It's summer—which means getting together with friends and family, some who partake, and partaking with those who do. Do you have a playlist for these times? Much like a joint, it would be much cooler if you did have a banging summer soundtrack with you at these BBQs, parties and al fresco sessions.
A cannabis-themed collection of cuts from artists inevitably include chestnuts such as "Legalize it," "I Got Five On It," or virtually anything from Snoop Dogg. Compiling a list of all the songs I could think of which had a reference to cannabis in some form—growing, smuggling, consuming, selling—quickly became a lengthy yet enjoyable YouTube rabbit hole session.
Cannabis is referenced in nearly every musical genre, save for Christian music. As far as that last category goes, there may pro-weed Christian artists of which I am not aware, but the "Puff Puff Pray" tracks appear few and far between.
Hip-hop has, by far, the greatest number of cannabis references, and underscores what a crucial role hip-hop has played in normalizing cannabis. Example? A recent Oreo cookie commercial features well-known weed baron Wiz Khalifa, who has his own cannabis products line and his too-cute-for-words offspring. This from the man who once spit "Smoking my ganja public, I'm all about that money / Dress like everyday sunny / Rolling weed like a Marley." As someone who's eaten multiple sleeves of Oreos while high, Nabisco made a great choice.
Killer Mike, part of the duo Run the Jewels, made an eloquent case that hip-hop is under-credited for its role in cannabis legalization. As Merry Jane reports, he stated during a recent appearance that, "We know that with national decriminalization of marijuana now, a lot of people are going to get credit for it—a lot of activists, a lot of workers...But I can show you a line that leads straight back to Cypress Hill, that leads straight back to Snoop Dogg, that leads straight back to people like Rick James."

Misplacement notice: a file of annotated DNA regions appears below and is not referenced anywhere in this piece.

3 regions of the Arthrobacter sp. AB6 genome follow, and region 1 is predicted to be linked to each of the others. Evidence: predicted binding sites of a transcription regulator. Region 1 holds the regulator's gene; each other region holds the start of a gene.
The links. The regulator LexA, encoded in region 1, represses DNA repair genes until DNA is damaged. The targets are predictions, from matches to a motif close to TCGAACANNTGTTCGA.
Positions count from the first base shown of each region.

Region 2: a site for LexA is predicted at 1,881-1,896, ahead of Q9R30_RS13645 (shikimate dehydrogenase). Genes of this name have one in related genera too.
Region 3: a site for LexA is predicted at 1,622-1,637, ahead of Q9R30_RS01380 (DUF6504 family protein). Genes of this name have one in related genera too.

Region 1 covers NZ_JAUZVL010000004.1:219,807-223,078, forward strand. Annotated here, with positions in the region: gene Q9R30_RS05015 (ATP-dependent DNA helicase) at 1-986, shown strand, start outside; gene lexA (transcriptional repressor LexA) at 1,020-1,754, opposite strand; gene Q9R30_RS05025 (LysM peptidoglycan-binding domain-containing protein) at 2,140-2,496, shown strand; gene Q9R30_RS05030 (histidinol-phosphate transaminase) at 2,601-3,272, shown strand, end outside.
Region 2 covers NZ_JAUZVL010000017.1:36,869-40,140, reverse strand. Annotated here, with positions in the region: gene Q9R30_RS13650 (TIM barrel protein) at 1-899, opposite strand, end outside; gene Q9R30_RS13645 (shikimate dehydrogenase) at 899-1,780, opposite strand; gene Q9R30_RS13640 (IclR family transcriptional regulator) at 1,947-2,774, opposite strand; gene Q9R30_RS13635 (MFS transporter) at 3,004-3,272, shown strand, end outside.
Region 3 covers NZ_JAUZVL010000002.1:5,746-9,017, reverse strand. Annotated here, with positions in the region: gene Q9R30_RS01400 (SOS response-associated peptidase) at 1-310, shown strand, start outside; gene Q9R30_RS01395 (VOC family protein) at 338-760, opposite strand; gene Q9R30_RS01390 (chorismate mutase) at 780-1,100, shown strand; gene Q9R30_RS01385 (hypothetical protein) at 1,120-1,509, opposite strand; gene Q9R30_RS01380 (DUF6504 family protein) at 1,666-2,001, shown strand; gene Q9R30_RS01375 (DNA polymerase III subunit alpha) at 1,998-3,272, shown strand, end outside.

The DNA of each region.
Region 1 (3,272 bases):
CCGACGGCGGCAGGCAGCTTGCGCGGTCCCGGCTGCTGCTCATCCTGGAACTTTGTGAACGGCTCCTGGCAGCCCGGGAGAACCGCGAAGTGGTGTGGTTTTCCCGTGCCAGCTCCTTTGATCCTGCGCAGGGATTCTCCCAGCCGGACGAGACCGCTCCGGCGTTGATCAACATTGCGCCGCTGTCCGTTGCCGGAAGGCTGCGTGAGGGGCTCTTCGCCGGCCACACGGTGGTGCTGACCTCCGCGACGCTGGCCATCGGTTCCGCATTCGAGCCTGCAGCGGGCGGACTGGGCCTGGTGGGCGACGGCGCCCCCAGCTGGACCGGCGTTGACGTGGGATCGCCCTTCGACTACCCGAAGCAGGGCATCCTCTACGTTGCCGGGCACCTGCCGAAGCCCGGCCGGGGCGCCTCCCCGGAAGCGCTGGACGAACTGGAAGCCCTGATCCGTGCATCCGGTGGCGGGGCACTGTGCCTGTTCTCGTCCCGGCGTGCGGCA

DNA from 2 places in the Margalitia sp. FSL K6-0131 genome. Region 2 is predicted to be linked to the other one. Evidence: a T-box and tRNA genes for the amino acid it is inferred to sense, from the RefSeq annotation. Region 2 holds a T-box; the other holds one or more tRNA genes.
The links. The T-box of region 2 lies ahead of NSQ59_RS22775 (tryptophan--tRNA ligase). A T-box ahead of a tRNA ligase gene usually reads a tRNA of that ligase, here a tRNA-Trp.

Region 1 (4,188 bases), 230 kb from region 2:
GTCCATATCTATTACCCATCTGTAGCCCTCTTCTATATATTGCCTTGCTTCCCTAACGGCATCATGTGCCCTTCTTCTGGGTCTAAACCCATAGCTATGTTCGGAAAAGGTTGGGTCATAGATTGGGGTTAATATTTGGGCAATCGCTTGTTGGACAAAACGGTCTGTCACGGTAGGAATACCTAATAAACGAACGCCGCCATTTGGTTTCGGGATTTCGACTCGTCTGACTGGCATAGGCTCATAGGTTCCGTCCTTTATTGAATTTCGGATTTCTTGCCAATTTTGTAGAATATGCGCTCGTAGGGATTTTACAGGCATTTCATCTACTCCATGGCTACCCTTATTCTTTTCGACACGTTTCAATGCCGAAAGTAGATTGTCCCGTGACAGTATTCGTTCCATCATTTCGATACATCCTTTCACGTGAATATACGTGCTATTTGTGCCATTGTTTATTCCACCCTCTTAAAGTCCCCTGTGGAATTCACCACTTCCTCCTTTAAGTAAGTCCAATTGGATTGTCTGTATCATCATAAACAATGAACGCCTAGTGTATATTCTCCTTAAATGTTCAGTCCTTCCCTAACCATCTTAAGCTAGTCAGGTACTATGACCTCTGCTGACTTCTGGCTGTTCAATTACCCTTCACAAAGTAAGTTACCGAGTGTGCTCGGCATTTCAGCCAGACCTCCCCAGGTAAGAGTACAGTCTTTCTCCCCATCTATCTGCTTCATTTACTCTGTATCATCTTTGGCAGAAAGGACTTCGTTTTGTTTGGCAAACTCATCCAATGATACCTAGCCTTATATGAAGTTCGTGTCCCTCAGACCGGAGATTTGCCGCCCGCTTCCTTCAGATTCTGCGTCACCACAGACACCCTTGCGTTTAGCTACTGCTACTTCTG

He's correct, and hip-hop artists' enjoyment and advocacy of cannabis is explored in a great piece on Medium, which combined three of my fav-or-ite things: Weed, hip-hop and pushing- glasses-up-bridge-of-nose level of statistical geekery. The writer used an n-gram analysis of Rap Genius to explore the number of times individual artists referenced cannabis, and it's on par with how often modern country references "trucks" and "dusty roads." (As the piece was published in 2015, some of your more stoned bangers won't be listed.) This should help give you some ideas for the aforementioned playlist.
The top 10 hip-hop artists, based on their mention of cannabis:1) Gucci Mane - 313 songs/52.78% of all songs
2) Wiz Khalifa - 247 songs/69.97% of all songs
3) The Game - 214 songs/49.54% of all songs
4) Curren$y - 204 songs/67.33% of all songs
5) Snoop Dogg - 159 song/46.36% of all songs
6) Mac Miller - 136 songs/50.56% of all songs
7) Lloyd Banks - 125 songs/64.10% of all songs
8) E-40 - 122 songs/52.81% of all songs
9) Redman - 113 songs/70.19% of all songs
10) Raekwon - 112 songs/48.91% of all songs
That list is for solo artists. Here's a list of some hip-hop bands fond of the cheeba cheeba:
Three 6 Mafia - 117 songs, 54.17% of all songs
Bone Thugs-N-Harmony - 106 songs, 50.24% of all songs
Kottonmouth Kings - 89 songs, 80.91% of all songs
Cypress Hill - 85 songs, 50.60% of all songs
The article also mentions, "The states that have most weed songs, and yet weed is still illegal, are Louisiana (1,358 songs), Texas (1,186 songs) and Pennsylvania (1,027 songs)." They concluded that "almost all states that have either legalized marijuana for medical use or decriminalized the possession have artists rapping about weed," and "There ain't a lot of rappers from states that legalized marijuana for recreational use, and they rarely rap about it."
So burn one down, and start creating your own "tunes to toke" playlist.